May 15, 2023
Growth Frameworks
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 min read

Why early-stage startups must imitate early on

If you’re not imitating what industry leaders are already doing in your vertical as a startup, you’re going to be adding months and possibly years of unnecessary testing to your timeline. This is the reason it’s imperative to imitate as a startup.

To be clear, I’m not stating that you should be copying your competitors’ website designs and print copy word for word. When you look at an early Uber or Lyft, they were known for notoriously copying each other on offers, features and more. A recent look at Instagram reveals how they’ve added new features to their product over the last few years to fend off competitors such as Snapchat (Stories) and TikTok (Reels). Instagram is a multibillion-dollar company today and they’re still reaping the benefits from imitation! However, it’s even more critical for startups to imitate than established players.

I’ll be utilizing the Triple I Model to help you understand the startup curve for imitating, and add a few examples from my days working on the growth team at Postmates.

Triple I Model

The Triple I Model consists of three pillars: imitate, iterate, and innovate. As a startup, you’ll be faced with opportunities to do these, but how you emphasize each bucket will be crucial in the early stages.

While trying to find product-market-fit in the early years, most of your time and attention should be focused on the imitation bucket. This means drawing inspiration from competitors on their ads, emails, website, and all other consumer touchpoints. There’s a clear line between copying everything a competitor does exactly and using frameworks outside while adding your own flavor. Just make sure you do the latter!

The type of testing should vary over time. Image Credits: Jonathan Martinez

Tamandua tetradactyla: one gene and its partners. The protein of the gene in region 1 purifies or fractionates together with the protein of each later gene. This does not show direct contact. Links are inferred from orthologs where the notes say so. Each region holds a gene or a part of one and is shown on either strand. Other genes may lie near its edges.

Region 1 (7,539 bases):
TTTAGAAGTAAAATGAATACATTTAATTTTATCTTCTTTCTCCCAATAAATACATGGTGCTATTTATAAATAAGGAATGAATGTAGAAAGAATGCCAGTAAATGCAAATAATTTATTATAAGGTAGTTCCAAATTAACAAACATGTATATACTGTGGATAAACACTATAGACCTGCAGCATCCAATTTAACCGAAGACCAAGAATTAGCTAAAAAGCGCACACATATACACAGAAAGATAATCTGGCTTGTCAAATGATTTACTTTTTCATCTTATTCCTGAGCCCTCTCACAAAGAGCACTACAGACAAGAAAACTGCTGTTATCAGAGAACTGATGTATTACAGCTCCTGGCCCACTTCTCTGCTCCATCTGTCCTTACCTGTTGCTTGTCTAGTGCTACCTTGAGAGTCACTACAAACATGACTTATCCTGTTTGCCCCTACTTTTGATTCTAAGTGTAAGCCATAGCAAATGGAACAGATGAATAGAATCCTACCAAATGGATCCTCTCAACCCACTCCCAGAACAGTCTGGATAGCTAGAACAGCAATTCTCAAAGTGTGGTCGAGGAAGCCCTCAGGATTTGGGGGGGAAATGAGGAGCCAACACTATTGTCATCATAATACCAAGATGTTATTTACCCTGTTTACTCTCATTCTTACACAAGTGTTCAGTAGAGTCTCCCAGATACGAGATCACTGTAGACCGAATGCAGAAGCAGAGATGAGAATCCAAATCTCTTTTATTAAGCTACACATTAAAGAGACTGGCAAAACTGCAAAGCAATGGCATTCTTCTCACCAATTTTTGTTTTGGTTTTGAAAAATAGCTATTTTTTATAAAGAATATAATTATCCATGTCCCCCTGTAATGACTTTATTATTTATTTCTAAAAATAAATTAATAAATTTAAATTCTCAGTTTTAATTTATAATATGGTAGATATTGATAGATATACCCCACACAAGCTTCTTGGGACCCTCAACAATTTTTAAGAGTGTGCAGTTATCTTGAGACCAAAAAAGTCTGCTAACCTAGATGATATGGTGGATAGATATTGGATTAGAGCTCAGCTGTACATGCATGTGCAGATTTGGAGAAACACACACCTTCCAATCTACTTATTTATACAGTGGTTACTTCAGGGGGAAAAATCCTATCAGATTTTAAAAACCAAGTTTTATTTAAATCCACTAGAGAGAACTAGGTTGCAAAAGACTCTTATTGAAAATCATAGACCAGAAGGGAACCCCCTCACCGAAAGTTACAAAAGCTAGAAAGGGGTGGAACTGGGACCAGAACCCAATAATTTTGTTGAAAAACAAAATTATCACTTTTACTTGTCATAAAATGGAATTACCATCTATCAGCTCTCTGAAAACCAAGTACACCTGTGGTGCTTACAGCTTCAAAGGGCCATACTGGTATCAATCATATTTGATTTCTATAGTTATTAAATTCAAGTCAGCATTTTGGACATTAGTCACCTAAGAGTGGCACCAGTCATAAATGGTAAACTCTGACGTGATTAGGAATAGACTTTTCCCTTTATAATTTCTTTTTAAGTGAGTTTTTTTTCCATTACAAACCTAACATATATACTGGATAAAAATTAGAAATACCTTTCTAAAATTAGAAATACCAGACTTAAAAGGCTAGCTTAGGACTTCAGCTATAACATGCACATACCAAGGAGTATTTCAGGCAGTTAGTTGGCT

Iterating can happen in tandem as you achieve wins from successful imitations, and it should be a constant process to improve metrics. If you do feel you have a groundbreaking idea you’d like to test, you are not prohibited from doing so. However, it must be said that these ‘home run swings’ should be reserved for those times when there are ample resources to allow for experimentation.

Imitating on paid acquisition

At Postmates, most of my time was spent scaling our acquisition efforts from $50,000/month to $5M/month. After raising $300 million series E, we had plenty of monetary resources to scale as we unlocked new paid channels. However, we still lacked adequate resources on the design side. Our team had to get crafty with repurposing creative or imitating designs that DoorDash and other competitors were launching. I personally kept an eye on the competitors and their ad libraries on a weekly basis to make sure we stayed on top of any trends.

To speed up imitation on paid acquisition, Facebook has an ad library where you can search for companies and see all the ads that they’re currently running. A trick here is to look at the date the company launched an asset, because often it is the ads that were running the longest that are the most performant.

Outside of our competitor set at Postmates in the food-delivery space, I would also look through top brands that were known for cutting-edge tactics. This helped me decide on the pillars we needed to test if I saw patterns emerging among the many companies I followed. In 2022, user-generated-content became King, and many advertisers picked up on that trend by launching their own versions of this ad pillar.